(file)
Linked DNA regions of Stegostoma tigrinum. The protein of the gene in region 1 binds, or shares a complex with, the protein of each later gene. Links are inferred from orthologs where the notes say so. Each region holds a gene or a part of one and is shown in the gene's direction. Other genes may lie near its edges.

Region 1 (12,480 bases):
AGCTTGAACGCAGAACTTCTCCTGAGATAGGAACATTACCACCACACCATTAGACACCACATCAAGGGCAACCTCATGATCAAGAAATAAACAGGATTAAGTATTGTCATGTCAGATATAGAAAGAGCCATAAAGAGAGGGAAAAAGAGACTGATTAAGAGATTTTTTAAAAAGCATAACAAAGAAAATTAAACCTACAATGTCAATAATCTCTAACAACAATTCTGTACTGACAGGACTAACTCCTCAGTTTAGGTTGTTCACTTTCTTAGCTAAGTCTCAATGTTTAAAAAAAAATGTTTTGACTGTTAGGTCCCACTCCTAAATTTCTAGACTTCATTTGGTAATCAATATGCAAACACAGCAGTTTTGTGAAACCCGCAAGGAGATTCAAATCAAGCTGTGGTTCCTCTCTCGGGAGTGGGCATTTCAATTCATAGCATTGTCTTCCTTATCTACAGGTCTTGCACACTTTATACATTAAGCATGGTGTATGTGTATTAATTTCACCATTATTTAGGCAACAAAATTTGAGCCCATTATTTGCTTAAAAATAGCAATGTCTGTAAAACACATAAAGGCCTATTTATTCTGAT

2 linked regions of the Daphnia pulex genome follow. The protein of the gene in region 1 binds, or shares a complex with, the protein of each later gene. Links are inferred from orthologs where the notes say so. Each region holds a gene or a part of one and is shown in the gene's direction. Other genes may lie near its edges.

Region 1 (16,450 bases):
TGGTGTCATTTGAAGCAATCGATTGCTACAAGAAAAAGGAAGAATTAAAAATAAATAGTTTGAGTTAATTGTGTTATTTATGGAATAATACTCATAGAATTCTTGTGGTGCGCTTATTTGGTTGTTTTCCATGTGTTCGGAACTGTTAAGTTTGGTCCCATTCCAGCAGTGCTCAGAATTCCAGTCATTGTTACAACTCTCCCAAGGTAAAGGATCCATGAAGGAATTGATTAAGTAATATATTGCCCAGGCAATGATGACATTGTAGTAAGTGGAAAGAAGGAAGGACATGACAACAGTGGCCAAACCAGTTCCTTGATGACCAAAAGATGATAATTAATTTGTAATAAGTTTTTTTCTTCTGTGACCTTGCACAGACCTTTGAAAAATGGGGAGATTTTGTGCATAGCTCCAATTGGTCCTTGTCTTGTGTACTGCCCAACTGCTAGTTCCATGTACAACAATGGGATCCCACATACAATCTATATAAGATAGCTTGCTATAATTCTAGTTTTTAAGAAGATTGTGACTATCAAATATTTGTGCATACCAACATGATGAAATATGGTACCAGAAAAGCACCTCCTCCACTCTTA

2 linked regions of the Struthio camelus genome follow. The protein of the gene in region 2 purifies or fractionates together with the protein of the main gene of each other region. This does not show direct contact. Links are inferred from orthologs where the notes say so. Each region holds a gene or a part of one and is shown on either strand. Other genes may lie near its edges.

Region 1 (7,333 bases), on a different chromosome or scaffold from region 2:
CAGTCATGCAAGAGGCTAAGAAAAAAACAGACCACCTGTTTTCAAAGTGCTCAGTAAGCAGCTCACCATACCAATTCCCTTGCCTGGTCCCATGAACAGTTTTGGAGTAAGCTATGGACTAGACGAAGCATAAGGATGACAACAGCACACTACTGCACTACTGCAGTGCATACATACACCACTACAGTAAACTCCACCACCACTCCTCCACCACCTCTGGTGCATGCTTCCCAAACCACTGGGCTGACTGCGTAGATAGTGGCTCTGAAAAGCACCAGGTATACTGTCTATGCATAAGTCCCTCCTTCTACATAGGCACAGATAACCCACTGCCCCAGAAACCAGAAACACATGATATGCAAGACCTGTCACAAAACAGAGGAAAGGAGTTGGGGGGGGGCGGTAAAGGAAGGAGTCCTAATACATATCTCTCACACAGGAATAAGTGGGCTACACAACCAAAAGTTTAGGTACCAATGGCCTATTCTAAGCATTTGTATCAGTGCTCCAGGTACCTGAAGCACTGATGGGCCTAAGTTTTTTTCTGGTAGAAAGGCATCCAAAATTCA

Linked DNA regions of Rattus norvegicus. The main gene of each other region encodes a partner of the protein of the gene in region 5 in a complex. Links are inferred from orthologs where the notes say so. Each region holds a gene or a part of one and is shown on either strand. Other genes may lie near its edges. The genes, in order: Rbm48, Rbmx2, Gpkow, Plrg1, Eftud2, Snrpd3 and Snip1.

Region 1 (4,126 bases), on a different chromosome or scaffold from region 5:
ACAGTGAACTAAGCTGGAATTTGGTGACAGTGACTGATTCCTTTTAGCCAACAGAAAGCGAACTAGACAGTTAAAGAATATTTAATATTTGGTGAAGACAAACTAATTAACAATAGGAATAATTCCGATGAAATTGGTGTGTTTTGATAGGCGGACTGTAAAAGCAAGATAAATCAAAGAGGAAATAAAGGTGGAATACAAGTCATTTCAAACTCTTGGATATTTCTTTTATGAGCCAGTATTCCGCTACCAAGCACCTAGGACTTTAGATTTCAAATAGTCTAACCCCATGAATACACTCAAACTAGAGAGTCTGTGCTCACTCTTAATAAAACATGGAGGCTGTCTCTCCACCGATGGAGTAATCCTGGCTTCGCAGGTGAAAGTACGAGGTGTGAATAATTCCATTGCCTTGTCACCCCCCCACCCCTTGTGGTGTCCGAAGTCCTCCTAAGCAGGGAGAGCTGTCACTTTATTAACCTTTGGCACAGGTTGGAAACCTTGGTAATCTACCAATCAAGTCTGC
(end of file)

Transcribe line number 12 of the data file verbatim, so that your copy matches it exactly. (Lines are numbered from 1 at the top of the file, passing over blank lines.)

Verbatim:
ACAGTGAACTAAGCTGGAATTTGGTGACAGTGACTGATTCCTTTTAGCCAACAGAAAGCGAACTAGACAGTTAAAGAATATTTAATATTTGGTGAAGACAAACTAATTAACAATAGGAATAATTCCGATGAAATTGGTGTGTTTTGATAGGCGGACTGTAAAAGCAAGATAAATCAAAGAGGAAATAAAGGTGGAATACAAGTCATTTCAAACTCTTGGATATTTCTTTTATGAGCCAGTATTCCGCTACCAAGCACCTAGGACTTTAGATTTCAAATAGTCTAACCCCATGAATACACTCAAACTAGAGAGTCTGTGCTCACTCTTAATAAAACATGGAGGCTGTCTCTCCACCGATGGAGTAATCCTGGCTTCGCAGGTGAAAGTACGAGGTGTGAATAATTCCATTGCCTTGTCACCCCCCCACCCCTTGTGGTGTCCGAAGTCCTCCTAAGCAGGGAGAGCTGTCACTTTATTAACCTTTGGCACAGGTTGGAAACCTTGGTAATCTACCAATCAAGTCTGC